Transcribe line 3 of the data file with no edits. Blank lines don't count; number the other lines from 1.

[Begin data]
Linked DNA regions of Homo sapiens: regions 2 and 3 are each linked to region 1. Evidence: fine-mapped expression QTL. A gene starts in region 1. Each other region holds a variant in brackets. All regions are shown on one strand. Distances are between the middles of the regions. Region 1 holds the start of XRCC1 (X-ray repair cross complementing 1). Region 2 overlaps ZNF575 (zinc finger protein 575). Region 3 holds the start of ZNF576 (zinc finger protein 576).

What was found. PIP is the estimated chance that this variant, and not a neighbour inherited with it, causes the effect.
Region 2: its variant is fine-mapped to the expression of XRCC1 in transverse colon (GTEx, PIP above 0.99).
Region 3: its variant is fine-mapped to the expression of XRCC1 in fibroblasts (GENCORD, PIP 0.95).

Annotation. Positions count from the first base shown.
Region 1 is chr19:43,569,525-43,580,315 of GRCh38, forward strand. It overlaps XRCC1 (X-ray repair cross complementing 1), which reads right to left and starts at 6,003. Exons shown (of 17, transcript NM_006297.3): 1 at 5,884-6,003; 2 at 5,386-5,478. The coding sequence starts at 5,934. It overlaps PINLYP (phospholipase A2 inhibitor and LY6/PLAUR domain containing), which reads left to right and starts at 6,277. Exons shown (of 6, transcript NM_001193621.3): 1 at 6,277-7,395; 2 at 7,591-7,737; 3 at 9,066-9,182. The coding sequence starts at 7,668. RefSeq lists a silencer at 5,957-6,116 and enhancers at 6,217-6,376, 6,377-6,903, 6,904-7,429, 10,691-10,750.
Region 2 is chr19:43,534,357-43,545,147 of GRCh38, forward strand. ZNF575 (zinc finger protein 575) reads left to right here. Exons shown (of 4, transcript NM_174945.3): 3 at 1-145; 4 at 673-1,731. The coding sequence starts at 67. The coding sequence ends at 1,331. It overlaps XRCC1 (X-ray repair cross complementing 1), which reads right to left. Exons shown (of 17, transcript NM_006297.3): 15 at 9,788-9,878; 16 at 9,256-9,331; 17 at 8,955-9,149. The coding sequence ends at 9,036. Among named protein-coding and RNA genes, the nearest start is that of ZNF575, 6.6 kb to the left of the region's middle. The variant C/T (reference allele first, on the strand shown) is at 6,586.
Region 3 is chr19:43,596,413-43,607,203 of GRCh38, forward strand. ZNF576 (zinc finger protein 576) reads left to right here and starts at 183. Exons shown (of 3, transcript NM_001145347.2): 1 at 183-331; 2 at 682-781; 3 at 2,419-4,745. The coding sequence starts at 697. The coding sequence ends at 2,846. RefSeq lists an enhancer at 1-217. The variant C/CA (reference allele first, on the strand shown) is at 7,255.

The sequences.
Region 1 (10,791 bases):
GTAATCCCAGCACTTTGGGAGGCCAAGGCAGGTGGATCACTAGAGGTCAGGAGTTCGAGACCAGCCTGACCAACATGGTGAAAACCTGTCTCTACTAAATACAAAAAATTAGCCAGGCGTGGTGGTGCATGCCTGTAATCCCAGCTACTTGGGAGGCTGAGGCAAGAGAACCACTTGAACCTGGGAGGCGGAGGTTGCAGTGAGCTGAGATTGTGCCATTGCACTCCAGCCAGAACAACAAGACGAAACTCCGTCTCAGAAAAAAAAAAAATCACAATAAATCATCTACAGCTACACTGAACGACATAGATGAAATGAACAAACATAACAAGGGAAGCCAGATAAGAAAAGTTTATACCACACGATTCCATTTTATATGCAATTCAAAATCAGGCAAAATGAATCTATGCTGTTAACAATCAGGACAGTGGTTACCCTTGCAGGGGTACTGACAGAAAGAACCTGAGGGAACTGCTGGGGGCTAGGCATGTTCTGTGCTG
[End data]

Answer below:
Region 2: its variant is fine-mapped to the expression of XRCC1 in transverse colon (GTEx, PIP above 0.99).